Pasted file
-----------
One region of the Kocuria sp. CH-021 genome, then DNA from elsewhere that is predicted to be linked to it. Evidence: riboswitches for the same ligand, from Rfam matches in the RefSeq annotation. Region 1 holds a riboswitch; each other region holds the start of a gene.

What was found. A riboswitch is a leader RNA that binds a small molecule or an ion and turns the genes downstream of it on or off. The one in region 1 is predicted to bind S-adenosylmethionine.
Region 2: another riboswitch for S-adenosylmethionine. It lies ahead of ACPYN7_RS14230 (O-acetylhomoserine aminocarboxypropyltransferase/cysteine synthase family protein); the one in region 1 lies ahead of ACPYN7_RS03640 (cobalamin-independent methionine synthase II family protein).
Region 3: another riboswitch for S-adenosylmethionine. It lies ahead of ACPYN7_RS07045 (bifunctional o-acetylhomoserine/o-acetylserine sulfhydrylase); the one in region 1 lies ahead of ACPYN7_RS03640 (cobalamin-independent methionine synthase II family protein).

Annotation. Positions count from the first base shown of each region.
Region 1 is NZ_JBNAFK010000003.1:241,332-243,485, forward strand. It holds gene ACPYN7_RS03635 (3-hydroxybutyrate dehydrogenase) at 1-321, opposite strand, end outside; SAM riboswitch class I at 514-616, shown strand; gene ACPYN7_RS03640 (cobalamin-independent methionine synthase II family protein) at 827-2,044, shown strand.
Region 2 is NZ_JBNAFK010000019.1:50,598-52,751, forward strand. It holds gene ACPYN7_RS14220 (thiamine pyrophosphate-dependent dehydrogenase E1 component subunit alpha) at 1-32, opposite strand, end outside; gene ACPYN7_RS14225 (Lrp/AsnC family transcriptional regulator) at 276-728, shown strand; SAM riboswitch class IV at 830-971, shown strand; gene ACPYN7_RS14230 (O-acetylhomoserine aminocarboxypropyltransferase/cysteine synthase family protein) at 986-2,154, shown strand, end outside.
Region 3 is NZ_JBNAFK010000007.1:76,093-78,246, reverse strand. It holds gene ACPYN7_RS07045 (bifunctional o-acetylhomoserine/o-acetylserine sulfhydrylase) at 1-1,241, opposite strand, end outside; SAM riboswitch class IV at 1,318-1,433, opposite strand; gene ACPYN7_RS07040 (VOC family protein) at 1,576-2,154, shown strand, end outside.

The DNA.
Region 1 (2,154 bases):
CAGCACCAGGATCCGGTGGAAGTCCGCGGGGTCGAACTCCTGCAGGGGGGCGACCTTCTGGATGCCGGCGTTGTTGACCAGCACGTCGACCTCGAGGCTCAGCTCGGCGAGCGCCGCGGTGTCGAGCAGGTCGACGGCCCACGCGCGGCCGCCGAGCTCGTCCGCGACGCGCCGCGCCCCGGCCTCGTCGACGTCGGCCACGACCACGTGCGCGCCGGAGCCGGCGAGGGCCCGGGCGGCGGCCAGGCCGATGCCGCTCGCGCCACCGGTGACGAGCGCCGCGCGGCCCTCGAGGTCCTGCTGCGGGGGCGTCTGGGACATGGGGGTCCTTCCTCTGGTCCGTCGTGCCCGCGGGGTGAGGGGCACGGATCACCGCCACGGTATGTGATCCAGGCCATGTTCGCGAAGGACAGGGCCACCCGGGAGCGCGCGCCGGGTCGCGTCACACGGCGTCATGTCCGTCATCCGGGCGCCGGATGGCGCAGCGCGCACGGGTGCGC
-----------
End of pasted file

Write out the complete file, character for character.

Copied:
One region of the Kocuria sp. CH-021 genome, then DNA from elsewhere that is predicted to be linked to it. Evidence: riboswitches for the same ligand, from Rfam matches in the RefSeq annotation. Region 1 holds a riboswitch; each other region holds the start of a gene.

What was found. A riboswitch is a leader RNA that binds a small molecule or an ion and turns the genes downstream of it on or off. The one in region 1 is predicted to bind S-adenosylmethionine.
Region 2: another riboswitch for S-adenosylmethionine. It lies ahead of ACPYN7_RS14230 (O-acetylhomoserine aminocarboxypropyltransferase/cysteine synthase family protein); the one in region 1 lies ahead of ACPYN7_RS03640 (cobalamin-independent methionine synthase II family protein).
Region 3: another riboswitch for S-adenosylmethionine. It lies ahead of ACPYN7_RS07045 (bifunctional o-acetylhomoserine/o-acetylserine sulfhydrylase); the one in region 1 lies ahead of ACPYN7_RS03640 (cobalamin-independent methionine synthase II family protein).

Annotation. Positions count from the first base shown of each region.
Region 1 is NZ_JBNAFK010000003.1:241,332-243,485, forward strand. It holds gene ACPYN7_RS03635 (3-hydroxybutyrate dehydrogenase) at 1-321, opposite strand, end outside; SAM riboswitch class I at 514-616, shown strand; gene ACPYN7_RS03640 (cobalamin-independent methionine synthase II family protein) at 827-2,044, shown strand.
Region 2 is NZ_JBNAFK010000019.1:50,598-52,751, forward strand. It holds gene ACPYN7_RS14220 (thiamine pyrophosphate-dependent dehydrogenase E1 component subunit alpha) at 1-32, opposite strand, end outside; gene ACPYN7_RS14225 (Lrp/AsnC family transcriptional regulator) at 276-728, shown strand; SAM riboswitch class IV at 830-971, shown strand; gene ACPYN7_RS14230 (O-acetylhomoserine aminocarboxypropyltransferase/cysteine synthase family protein) at 986-2,154, shown strand, end outside.
Region 3 is NZ_JBNAFK010000007.1:76,093-78,246, reverse strand. It holds gene ACPYN7_RS07045 (bifunctional o-acetylhomoserine/o-acetylserine sulfhydrylase) at 1-1,241, opposite strand, end outside; SAM riboswitch class IV at 1,318-1,433, opposite strand; gene ACPYN7_RS07040 (VOC family protein) at 1,576-2,154, shown strand, end outside.

The DNA.
Region 1 (2,154 bases):
CAGCACCAGGATCCGGTGGAAGTCCGCGGGGTCGAACTCCTGCAGGGGGGCGACCTTCTGGATGCCGGCGTTGTTGACCAGCACGTCGACCTCGAGGCTCAGCTCGGCGAGCGCCGCGGTGTCGAGCAGGTCGACGGCCCACGCGCGGCCGCCGAGCTCGTCCGCGACGCGCCGCGCCCCGGCCTCGTCGACGTCGGCCACGACCACGTGCGCGCCGGAGCCGGCGAGGGCCCGGGCGGCGGCCAGGCCGATGCCGCTCGCGCCACCGGTGACGAGCGCCGCGCGGCCCTCGAGGTCCTGCTGCGGGGGCGTCTGGGACATGGGGGTCCTTCCTCTGGTCCGTCGTGCCCGCGGGGTGAGGGGCACGGATCACCGCCACGGTATGTGATCCAGGCCATGTTCGCGAAGGACAGGGCCACCCGGGAGCGCGCGCCGGGTCGCGTCACACGGCGTCATGTCCGTCATCCGGGCGCCGGATGGCGCAGCGCGCACGGGTGCGC